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Phil Vischer: What Is an Evangelical, Really?

Falwell decided to engage with American politics after a few key events. One was the passing of Roe vs. Wade. But even more significant in Vischer’s view was the IRS’s decision to revoke the tax-exempt status of Bob Jones University for remaining segregated and therefore violating the Civil Rights Act. What’s more, the IRS also threatened litigation against segregation academies if they continued to refuse to integrate. “Falwell was furious,” said Vischer.

So Jerry Falwell Sr. and others like him decided to start participating in American politics, seeking to engage “born again” Christians in support of conservative values. These circumstances coincided with the election of “born again Sunday school teacher” President Jimmy Carter in 1976, and said Vischer, “the media needed a handle for all these conservative white Christians who were suddenly shaping national politics.” They landed on “evangelical.” So now, said Vischer, “If you’re a white Christian and not a modernist or a Catholic, you’re an evangelical—which has left the term more or less meaningless.”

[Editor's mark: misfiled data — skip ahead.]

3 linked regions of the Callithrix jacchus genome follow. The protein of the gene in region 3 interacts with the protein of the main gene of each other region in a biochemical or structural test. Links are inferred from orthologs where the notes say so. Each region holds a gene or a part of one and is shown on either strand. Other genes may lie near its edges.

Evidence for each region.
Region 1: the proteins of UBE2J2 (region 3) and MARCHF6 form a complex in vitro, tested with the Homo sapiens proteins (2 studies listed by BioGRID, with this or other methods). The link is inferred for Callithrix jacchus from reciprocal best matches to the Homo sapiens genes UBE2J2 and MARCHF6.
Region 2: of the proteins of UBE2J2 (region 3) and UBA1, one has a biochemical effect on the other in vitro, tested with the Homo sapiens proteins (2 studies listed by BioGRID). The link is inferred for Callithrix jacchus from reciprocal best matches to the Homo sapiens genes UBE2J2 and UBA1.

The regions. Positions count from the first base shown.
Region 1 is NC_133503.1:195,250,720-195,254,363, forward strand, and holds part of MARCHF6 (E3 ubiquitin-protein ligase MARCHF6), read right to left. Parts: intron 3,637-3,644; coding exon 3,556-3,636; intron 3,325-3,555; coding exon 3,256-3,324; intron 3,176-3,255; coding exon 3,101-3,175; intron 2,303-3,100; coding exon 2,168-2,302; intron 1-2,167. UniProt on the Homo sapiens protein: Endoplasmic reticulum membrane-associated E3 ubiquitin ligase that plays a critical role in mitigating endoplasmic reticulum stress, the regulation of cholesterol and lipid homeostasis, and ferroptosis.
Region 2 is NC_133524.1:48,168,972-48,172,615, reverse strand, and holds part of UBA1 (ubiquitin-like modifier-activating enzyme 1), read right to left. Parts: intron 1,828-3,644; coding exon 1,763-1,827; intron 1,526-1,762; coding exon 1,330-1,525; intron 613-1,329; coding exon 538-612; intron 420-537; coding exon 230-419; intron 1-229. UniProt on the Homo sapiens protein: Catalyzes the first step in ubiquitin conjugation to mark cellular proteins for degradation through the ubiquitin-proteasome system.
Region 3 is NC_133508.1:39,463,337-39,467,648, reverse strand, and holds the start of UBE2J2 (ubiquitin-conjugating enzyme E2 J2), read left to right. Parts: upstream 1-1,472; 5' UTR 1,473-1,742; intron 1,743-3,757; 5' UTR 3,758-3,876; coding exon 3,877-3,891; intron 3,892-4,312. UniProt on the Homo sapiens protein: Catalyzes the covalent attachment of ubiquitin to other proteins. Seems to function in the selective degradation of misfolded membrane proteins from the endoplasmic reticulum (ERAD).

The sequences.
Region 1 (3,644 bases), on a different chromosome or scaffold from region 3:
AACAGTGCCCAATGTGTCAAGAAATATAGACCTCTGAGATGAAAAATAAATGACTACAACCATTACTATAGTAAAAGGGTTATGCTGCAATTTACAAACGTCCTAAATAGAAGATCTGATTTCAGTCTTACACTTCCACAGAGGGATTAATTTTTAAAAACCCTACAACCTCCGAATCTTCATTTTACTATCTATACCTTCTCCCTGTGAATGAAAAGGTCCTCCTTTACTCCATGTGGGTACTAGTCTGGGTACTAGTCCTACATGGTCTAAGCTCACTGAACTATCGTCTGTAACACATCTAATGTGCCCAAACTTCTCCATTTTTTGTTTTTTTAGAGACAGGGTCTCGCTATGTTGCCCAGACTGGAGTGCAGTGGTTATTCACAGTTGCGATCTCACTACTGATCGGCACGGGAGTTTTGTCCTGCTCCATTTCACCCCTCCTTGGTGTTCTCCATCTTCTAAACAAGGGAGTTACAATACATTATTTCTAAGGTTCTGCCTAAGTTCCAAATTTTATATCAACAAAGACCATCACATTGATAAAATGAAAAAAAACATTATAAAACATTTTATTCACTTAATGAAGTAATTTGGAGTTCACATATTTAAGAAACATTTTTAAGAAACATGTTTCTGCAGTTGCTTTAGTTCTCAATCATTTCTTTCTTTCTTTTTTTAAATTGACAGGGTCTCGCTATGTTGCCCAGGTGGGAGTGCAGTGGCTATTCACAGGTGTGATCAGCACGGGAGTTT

What Is an Evangelical, According to Vischer?

“So what is evangelicalism in America today?” asked Vischer. “It’s a hot mess. What started out as a high regard for the Bible and personal conversion has devolved into a catch-all category for white Christians engaged in conservative politics.” 

This does not mean, however, that the negatives of fundamentalism have vanished from American culture. Said Vischer, “Today, old currents of fundamentalism are resurgent: the desire to declare war on our enemies, the rejection of mainstream science, the belief that the world is out ot get us, the longing for an idealized past, while downplaying or entirely ignoring racial injustice.” 

Given this history, it is easy to see why some people, even if they still hold Christian beliefs, are no longer comfortable with the label “evangelical.” When considering the question, “What is an evangelical?” Vischer’s podcast co-host Skye Jethani thinks that the term has become so corrupt we should abandon it altogether. 

But this is not Vischer’s view. Rather than rejecting the term “evangelical,” he would rather “remind us what the movement was all about and what, hopefully, it can be about again.”